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This New Field of Inclusive Education: Beginning a Dialogue on Conceptual Foundations

Mon, April 20, 2:15 to 3:45pm, Hyatt, Floor: West Tower - Gold Level, Regency AB

Abstract

Numerous scholars have suggested that the standard knowledge base of the field of special education is not a suitable intellectual foundation for the development of research, policy, and practice in the field of inclusive education (e.g. Ballard, 1999; Danforth & Rhodes, 1997; Danforth & Ressa, 2014; Slee, 2001; Slee, 2011). Still, we have yet to have a dialogue on what conceptual foundations may be most generative for the growth and development of the field of inclusive education. As inclusive education gets increasingly taken up within international policy discourses, it may be imperative to explore and identify theories that can be responsive to diverse and hugely unequal contexts of schooling.

This paper initiates a new dialogue among educational researchers and teacher educators about the intellectual resources that can best support inclusive educators everywhere by forwarding an initial collection of intellectual resources - four foundational priorities - for the further development of the field of inclusive education.
1. Democracy - an ethical approach to schooling and a broader community life that pursues freedom and equality for all persons. Inclusive teaching should embody the principles of a liberal, pluralistic democracy (Lipsky & Gartner, 1996), providing young persons with opportunities to experience, develop within, and contribute to democratic living (Callan, 1997). Dewey’s (1976a, 1976b) vision of a democratic community and concept of moral equality are explored.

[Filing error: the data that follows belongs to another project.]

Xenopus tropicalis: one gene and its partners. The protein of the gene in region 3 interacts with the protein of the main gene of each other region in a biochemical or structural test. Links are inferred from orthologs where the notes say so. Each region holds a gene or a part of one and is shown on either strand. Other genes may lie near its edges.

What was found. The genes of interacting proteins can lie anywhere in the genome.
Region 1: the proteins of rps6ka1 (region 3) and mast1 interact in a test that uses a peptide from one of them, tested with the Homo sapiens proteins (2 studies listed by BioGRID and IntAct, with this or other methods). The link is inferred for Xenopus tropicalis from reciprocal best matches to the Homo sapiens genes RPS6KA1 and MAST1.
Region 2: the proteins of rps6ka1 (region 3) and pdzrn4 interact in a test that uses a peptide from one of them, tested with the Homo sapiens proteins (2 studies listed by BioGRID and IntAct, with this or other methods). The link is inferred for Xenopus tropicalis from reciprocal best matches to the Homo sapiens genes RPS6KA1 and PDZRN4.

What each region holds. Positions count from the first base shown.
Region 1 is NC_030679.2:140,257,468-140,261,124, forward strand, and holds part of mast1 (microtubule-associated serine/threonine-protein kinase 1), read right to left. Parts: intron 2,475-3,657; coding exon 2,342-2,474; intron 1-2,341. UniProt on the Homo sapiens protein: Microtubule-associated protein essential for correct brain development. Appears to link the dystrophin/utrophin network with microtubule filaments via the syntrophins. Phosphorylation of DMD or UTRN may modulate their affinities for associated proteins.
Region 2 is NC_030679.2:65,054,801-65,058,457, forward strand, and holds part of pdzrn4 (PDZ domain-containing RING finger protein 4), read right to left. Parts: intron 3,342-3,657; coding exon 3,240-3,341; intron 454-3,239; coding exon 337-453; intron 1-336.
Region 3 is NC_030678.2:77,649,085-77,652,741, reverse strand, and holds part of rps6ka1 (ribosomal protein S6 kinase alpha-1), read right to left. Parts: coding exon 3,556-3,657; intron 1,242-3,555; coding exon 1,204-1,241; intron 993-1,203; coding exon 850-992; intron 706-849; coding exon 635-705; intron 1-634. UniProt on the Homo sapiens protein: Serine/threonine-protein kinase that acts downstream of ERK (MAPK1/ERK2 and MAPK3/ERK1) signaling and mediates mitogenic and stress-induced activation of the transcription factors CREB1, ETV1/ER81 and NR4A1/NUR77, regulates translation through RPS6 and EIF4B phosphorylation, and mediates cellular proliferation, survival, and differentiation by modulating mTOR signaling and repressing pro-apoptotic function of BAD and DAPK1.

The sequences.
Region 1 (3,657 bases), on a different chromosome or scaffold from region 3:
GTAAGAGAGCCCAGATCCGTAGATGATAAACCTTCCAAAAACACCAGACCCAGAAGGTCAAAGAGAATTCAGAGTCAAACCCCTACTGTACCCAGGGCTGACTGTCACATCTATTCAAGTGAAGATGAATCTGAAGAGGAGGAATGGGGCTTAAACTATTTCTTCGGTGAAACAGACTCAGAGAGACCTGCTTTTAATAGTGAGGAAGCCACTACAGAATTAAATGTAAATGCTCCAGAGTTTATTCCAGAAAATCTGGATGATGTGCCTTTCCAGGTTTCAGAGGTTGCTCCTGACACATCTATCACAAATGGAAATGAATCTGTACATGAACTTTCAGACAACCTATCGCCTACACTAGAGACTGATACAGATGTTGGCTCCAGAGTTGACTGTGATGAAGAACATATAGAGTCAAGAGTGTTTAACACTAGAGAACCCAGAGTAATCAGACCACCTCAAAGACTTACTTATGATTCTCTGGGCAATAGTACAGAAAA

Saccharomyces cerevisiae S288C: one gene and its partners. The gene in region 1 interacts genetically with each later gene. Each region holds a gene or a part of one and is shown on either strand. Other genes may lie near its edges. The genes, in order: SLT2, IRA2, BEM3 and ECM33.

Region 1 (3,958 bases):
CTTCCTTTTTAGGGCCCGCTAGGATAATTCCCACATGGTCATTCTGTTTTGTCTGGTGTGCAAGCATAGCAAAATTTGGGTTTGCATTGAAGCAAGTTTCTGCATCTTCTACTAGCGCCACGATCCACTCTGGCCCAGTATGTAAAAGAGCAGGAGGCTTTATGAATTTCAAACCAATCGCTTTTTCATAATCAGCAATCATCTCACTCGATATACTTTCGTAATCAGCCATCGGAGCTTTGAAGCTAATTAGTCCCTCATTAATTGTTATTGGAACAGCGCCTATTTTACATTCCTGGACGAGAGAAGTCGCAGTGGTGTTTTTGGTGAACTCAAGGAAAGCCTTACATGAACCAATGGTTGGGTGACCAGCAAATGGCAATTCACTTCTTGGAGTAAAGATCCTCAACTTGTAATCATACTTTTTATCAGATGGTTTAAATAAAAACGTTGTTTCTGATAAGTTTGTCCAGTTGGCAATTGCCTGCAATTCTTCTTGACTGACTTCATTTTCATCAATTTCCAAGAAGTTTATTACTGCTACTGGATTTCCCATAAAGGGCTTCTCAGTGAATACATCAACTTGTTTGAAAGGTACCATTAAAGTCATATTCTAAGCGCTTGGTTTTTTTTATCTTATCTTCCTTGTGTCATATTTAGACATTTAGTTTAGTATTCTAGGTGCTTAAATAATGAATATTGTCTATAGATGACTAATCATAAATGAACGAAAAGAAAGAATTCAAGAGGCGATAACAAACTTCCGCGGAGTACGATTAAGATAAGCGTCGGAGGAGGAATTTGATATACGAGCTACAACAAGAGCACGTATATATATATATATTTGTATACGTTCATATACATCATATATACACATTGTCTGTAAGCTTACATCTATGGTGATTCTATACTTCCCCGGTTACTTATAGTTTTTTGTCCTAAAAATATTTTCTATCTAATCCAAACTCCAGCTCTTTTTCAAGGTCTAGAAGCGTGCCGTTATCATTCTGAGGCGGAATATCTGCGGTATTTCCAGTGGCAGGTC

2. Interpersonal relationships communicating value - ways of cultivating and appreciating the interpersonal relationships that create the possibilities of human fulfillment and positive social change. Inclusive teaching should cultivate micro-communities of respect, reciprocity, and acceptance that reach across all possible social obstacles and sociological divisions (Bogdan & Taylor, 1986). Noddings’ (1984, 1992, 1995) work on the centrality of caring relationships provides profound, powerful guidance to the daily work of inclusive educators.
3. Political consciousness - an ideological praxis that exposes, resists, and counters the political oppression of disabled persons, in particular, as well as other persons who belong to groups that are subject to exclusion and devaluation. Siebers’ (2008) concept of the ideology of ability offers a piercing example of disability studies literature that shows how disability and disabled persons are habitually devalued.
4. Situated agency - All actors within the scope of inclusive practice (students with disabilities, their families, educators, policy-makers and researchers) are embedded within specific historically produced socio-cultural contexts where meanings of learning and achievement, ability/disability, success/failure are being continually contested, negotiated, transformed or abandoned. Departing from naïve notions of agency that either fail to consider disability (Erevelles, 2000) or which regard it as a stable internal property that can be transported across contexts, agency is always situated within discursive contexts (Holland et al, 1998). Inclusive education has to account for how a commitment to socially just pedagogy can inform and imbricate agentive maneuverings that may be both predictable and contradictory, consistent yet plural. The scholarship of Third World feminist writers on forms of oppositional consciousness are a resource to support the growth of teachers in navigating schooling contexts for achieving equity.

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